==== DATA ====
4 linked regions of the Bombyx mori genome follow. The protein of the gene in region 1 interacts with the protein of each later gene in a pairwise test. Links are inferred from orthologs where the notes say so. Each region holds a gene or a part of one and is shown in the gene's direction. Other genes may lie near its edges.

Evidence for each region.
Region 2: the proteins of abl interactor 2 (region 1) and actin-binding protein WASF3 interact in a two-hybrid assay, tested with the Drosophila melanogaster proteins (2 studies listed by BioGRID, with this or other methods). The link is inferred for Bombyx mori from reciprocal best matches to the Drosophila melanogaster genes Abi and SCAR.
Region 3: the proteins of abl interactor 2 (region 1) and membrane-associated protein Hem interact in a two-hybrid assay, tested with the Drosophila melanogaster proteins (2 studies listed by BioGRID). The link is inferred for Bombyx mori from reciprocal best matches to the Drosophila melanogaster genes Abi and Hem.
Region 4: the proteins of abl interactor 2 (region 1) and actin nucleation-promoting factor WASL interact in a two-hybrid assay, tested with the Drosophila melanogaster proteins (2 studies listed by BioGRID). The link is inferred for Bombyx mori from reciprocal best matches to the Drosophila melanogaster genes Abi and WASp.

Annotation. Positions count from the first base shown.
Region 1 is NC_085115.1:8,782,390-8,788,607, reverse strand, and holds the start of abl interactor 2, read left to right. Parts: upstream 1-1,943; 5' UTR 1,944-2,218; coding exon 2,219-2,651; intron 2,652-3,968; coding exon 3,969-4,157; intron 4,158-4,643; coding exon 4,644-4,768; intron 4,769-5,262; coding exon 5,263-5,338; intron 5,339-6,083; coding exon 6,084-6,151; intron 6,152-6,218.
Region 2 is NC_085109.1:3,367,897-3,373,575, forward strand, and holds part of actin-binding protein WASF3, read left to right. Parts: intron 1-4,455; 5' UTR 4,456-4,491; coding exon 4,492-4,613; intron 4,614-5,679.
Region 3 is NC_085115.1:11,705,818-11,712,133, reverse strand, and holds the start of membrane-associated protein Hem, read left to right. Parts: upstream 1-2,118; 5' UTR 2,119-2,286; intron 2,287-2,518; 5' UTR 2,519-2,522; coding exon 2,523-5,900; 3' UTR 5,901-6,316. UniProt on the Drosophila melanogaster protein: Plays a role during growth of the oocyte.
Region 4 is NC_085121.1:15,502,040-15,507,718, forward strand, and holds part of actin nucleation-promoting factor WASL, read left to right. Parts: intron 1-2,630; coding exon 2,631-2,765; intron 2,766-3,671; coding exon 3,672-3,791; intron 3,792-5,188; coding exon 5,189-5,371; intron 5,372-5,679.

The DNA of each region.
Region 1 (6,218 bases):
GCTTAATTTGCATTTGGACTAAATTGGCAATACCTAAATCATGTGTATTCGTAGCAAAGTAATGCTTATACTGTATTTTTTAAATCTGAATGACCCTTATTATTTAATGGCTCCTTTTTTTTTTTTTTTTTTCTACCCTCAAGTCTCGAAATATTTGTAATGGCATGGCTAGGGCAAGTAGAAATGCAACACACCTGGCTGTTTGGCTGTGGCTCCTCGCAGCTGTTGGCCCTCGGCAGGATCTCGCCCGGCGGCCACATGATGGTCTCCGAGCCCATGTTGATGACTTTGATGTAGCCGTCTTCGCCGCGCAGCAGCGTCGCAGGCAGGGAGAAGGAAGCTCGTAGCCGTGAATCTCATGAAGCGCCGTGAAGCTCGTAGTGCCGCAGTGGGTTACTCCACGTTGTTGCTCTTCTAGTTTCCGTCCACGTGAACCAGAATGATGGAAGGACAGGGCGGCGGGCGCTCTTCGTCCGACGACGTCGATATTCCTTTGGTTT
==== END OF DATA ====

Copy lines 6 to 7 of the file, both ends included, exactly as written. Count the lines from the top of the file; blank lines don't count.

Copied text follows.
Annotation. Positions count from the first base shown.
Region 1 is NC_085115.1:8,782,390-8,788,607, reverse strand, and holds the start of abl interactor 2, read left to right. Parts: upstream 1-1,943; 5' UTR 1,944-2,218; coding exon 2,219-2,651; intron 2,652-3,968; coding exon 3,969-4,157; intron 4,158-4,643; coding exon 4,644-4,768; intron 4,769-5,262; coding exon 5,263-5,338; intron 5,339-6,083; coding exon 6,084-6,151; intron 6,152-6,218.